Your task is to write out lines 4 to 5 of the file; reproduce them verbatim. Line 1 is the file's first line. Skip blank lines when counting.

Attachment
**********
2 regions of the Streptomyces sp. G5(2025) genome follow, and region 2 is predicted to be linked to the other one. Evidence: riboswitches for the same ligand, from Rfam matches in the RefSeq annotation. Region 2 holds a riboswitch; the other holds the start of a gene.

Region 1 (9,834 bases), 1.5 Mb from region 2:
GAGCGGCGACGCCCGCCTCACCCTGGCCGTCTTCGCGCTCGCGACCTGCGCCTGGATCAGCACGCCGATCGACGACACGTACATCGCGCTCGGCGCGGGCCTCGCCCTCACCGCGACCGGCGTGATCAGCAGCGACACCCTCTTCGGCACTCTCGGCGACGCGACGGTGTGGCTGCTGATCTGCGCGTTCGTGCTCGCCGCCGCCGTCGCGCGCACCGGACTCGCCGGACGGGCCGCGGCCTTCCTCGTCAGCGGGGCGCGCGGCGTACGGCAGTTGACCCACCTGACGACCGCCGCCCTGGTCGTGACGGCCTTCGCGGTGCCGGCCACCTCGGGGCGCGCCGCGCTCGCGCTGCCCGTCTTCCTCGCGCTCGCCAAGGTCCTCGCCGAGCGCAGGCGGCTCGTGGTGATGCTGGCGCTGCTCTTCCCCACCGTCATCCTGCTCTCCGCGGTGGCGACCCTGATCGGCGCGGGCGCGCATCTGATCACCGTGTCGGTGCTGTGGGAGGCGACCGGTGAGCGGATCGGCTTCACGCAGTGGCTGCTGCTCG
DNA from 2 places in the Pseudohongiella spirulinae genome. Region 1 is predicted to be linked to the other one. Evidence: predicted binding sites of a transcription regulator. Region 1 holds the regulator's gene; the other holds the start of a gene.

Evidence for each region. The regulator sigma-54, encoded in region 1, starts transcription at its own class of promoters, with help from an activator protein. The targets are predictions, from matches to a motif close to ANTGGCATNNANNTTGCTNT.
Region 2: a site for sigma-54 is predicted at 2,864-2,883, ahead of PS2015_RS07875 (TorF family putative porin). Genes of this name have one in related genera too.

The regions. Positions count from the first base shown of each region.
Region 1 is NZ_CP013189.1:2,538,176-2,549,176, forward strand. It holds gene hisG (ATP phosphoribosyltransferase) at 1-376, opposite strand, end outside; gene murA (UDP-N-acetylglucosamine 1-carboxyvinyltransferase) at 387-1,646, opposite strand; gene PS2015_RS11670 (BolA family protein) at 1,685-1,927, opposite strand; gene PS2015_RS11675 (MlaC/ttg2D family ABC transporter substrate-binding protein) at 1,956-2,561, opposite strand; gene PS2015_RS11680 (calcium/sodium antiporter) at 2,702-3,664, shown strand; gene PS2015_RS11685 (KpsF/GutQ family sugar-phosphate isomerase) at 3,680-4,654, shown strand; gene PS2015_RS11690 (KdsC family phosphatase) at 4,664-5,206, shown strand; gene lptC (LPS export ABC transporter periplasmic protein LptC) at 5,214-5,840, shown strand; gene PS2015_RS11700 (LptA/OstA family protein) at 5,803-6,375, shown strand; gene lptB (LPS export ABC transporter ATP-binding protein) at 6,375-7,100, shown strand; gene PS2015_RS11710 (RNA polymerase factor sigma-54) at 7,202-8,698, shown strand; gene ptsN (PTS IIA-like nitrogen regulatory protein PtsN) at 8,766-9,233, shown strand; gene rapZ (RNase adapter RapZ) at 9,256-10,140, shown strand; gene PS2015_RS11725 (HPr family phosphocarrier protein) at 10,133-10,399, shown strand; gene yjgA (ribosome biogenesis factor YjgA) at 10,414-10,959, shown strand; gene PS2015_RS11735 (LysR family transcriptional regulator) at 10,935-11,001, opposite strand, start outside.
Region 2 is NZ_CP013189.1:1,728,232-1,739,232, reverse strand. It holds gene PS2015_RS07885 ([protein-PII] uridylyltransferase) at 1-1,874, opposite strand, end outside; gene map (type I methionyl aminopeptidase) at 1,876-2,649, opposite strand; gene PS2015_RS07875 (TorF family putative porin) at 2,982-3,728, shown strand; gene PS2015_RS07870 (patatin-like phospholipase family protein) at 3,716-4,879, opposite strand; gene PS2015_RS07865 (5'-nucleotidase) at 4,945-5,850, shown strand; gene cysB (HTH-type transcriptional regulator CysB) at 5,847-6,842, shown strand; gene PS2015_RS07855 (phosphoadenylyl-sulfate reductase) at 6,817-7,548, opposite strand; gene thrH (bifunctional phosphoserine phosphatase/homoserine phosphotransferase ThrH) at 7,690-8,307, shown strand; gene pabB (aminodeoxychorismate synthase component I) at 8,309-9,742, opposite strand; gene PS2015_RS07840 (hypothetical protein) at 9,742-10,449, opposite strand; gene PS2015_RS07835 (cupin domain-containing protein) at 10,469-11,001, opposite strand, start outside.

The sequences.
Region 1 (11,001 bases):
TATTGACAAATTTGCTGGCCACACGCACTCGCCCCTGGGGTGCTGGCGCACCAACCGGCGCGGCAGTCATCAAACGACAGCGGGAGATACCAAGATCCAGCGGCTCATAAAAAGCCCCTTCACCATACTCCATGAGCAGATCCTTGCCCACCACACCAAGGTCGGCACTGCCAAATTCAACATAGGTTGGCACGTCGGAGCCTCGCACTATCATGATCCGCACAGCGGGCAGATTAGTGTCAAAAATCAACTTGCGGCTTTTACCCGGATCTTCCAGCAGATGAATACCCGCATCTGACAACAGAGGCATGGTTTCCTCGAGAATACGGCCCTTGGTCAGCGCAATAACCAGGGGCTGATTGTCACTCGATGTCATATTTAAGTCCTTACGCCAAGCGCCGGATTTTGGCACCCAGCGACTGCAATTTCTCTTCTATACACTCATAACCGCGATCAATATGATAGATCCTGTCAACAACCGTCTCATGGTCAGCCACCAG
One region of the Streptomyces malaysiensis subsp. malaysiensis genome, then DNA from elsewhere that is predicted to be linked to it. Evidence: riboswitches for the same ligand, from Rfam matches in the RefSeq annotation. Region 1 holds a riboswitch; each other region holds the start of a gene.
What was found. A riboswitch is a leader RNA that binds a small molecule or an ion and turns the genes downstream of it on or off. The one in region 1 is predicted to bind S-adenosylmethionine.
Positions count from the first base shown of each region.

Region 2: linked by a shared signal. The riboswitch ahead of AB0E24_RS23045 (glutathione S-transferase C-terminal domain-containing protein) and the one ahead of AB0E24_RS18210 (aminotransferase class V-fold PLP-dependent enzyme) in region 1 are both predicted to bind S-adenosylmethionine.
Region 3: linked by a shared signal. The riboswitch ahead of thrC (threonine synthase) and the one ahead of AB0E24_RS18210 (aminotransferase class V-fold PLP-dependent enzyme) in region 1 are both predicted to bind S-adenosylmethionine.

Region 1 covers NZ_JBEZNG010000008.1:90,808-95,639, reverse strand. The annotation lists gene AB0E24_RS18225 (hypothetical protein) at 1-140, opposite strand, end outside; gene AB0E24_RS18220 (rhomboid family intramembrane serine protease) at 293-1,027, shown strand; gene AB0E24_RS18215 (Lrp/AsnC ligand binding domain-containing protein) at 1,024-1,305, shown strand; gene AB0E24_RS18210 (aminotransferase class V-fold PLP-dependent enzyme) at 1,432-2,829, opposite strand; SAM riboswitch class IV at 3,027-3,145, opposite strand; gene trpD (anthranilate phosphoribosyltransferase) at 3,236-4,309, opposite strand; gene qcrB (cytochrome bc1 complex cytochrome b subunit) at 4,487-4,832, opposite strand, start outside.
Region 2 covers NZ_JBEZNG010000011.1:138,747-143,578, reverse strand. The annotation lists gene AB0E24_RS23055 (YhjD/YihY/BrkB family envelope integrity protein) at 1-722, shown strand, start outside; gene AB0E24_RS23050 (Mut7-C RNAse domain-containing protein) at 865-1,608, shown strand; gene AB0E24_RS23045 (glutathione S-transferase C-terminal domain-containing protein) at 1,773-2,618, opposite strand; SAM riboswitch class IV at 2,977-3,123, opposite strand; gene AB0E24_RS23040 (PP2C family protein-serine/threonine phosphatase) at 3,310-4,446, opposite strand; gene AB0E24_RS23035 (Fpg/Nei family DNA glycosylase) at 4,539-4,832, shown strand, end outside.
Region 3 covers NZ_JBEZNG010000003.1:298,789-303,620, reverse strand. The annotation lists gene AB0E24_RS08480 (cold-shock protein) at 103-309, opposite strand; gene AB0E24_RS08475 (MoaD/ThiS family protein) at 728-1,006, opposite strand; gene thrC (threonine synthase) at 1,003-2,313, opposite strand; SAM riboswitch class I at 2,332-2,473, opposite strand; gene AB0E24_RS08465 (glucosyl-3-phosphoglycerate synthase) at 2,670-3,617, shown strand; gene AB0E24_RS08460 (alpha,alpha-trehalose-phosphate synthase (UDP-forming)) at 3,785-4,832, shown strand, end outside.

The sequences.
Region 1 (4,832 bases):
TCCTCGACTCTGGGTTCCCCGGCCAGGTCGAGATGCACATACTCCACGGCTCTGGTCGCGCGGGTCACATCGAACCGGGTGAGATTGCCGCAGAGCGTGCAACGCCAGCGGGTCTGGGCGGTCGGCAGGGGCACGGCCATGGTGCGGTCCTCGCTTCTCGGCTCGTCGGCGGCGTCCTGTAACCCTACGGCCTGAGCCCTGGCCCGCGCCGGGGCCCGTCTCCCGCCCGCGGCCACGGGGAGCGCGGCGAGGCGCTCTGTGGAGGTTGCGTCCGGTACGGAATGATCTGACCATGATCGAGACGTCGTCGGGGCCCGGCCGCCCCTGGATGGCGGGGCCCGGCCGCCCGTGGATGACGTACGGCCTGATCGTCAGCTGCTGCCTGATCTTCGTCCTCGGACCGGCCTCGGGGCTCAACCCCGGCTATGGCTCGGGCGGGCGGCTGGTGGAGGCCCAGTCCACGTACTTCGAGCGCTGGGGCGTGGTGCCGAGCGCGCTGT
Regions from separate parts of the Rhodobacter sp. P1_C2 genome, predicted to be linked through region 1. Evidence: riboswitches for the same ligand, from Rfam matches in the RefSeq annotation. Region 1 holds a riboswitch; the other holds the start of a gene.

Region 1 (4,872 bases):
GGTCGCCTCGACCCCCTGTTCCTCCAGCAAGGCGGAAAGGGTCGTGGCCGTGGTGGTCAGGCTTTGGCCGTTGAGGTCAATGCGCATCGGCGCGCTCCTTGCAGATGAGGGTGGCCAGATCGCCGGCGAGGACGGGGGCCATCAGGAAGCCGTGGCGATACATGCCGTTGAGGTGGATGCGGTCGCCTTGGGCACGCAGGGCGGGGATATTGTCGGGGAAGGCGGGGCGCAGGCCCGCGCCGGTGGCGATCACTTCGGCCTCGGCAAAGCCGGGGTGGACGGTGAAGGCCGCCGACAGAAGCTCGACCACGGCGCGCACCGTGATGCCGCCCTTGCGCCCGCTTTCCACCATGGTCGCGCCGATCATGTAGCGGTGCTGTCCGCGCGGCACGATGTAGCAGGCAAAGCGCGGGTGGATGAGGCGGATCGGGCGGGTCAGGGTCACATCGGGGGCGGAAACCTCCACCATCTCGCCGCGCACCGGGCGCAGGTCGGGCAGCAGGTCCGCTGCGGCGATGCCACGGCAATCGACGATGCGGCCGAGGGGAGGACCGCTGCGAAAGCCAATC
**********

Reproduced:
DNA from 2 places in the Pseudohongiella spirulinae genome. Region 1 is predicted to be linked to the other one. Evidence: predicted binding sites of a transcription regulator. Region 1 holds the regulator's gene; the other holds the start of a gene.

Evidence for each region. The regulator sigma-54, encoded in region 1, starts transcription at its own class of promoters, with help from an activator protein. The targets are predictions, from matches to a motif close to ANTGGCATNNANNTTGCTNT.